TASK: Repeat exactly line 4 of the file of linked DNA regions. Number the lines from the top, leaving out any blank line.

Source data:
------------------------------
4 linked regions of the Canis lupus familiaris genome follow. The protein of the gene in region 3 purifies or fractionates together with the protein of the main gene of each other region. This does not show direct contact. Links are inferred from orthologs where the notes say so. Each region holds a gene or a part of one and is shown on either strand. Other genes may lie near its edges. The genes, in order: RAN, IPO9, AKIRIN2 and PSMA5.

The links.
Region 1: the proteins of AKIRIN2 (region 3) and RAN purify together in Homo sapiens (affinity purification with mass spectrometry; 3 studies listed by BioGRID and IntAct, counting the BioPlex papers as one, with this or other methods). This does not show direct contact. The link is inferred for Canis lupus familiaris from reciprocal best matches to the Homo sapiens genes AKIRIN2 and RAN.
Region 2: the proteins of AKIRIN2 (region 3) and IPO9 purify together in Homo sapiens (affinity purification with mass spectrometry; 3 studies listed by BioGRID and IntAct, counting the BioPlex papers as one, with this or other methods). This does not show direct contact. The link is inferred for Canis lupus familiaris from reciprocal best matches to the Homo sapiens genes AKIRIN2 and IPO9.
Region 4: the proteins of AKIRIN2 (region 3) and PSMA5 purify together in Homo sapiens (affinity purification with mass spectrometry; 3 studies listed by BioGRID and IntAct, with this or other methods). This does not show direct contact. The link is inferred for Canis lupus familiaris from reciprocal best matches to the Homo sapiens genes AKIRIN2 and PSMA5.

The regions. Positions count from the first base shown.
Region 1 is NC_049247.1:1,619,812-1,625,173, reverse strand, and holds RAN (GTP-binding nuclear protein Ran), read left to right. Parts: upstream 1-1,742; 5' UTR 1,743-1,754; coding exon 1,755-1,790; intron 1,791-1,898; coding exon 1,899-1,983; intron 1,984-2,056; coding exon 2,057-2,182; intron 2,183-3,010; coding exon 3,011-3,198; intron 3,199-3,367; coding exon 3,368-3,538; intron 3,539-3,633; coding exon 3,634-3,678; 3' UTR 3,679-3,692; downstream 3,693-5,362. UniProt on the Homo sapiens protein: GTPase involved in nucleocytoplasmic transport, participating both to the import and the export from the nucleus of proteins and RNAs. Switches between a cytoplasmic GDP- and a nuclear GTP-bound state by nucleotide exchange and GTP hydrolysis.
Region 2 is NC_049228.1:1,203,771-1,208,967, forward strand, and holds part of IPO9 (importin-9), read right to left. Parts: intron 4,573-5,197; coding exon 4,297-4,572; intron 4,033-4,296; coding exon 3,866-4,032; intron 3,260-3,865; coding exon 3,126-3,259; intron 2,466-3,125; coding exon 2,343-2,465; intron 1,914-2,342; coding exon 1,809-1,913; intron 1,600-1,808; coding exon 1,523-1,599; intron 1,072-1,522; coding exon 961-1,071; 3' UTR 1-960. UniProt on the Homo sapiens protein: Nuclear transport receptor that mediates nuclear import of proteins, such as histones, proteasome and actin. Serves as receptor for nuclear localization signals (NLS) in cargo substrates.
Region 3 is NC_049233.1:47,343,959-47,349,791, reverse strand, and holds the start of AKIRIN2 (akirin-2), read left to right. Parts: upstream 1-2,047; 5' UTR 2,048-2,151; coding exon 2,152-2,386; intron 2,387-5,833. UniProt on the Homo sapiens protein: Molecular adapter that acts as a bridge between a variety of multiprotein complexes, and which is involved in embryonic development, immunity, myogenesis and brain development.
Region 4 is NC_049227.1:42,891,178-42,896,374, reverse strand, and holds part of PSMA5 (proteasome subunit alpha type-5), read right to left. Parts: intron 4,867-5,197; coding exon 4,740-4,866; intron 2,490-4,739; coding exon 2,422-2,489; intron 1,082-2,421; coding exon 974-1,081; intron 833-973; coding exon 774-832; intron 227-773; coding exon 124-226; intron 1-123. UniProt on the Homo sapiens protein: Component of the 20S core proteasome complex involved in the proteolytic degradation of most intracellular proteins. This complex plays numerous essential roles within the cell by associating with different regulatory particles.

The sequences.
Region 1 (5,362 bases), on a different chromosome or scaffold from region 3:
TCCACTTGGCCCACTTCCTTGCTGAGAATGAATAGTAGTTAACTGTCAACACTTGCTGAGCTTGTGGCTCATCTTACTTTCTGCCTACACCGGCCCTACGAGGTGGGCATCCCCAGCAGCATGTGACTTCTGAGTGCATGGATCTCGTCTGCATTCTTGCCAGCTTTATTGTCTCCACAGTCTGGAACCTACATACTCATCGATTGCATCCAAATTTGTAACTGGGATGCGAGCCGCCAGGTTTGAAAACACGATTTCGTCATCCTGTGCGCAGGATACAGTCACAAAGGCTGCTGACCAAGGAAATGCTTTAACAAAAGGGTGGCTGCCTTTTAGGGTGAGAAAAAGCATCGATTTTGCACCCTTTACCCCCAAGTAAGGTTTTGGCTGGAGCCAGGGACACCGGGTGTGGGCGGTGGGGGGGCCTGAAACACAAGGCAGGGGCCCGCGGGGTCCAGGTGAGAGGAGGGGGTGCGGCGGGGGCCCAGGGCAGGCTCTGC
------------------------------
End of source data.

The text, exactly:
Region 2: the proteins of AKIRIN2 (region 3) and IPO9 purify together in Homo sapiens (affinity purification with mass spectrometry; 3 studies listed by BioGRID and IntAct, counting the BioPlex papers as one, with this or other methods). This does not show direct contact. The link is inferred for Canis lupus familiaris from reciprocal best matches to the Homo sapiens genes AKIRIN2 and IPO9.